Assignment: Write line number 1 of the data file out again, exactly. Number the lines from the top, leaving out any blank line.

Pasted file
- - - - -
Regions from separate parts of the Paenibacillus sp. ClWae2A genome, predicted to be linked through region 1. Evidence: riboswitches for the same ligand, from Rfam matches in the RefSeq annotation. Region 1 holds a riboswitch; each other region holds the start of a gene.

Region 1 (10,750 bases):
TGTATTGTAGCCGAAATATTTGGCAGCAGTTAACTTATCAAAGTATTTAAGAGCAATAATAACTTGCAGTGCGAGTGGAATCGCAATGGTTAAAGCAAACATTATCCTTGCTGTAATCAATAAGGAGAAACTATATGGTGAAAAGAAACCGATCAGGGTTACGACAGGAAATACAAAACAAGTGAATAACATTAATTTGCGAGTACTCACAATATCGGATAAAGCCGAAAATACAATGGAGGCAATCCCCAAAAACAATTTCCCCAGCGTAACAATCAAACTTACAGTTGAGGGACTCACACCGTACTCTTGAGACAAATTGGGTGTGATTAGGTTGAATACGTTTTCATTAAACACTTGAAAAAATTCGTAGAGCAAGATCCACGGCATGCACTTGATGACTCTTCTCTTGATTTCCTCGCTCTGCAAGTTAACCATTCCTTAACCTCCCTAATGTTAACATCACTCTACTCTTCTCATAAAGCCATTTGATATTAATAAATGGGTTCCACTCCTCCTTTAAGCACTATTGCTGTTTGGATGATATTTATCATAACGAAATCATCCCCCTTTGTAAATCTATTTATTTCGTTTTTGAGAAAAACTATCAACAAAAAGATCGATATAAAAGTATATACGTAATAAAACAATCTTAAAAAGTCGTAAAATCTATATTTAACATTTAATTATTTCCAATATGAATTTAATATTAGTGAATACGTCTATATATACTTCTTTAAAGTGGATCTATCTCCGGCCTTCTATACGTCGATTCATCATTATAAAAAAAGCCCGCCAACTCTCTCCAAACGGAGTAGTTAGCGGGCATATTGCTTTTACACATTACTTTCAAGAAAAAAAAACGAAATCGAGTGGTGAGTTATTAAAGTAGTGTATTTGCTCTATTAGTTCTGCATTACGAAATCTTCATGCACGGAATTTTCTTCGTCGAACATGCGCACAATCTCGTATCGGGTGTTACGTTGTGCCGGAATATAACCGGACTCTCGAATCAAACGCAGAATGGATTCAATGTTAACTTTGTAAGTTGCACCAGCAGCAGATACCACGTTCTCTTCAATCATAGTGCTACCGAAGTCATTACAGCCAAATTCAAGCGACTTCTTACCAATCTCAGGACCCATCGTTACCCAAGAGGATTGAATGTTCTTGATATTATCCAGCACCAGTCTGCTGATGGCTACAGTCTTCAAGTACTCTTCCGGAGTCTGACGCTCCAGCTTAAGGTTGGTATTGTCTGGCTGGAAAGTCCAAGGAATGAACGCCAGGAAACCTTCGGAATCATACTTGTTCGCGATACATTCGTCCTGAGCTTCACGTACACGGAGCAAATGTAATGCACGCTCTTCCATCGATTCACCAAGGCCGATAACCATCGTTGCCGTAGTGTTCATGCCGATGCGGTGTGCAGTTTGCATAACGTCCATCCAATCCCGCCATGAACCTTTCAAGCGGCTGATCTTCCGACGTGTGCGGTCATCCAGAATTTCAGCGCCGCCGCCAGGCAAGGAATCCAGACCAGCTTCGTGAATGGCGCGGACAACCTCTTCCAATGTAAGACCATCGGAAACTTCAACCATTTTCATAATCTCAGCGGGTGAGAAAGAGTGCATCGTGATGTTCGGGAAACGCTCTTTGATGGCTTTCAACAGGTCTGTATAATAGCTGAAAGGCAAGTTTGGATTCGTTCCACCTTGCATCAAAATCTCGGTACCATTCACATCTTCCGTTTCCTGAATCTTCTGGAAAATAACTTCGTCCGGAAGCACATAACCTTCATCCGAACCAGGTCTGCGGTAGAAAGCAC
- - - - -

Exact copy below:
Regions from separate parts of the Paenibacillus sp. ClWae2A genome, predicted to be linked through region 1. Evidence: riboswitches for the same ligand, from Rfam matches in the RefSeq annotation. Region 1 holds a riboswitch; each other region holds the start of a gene.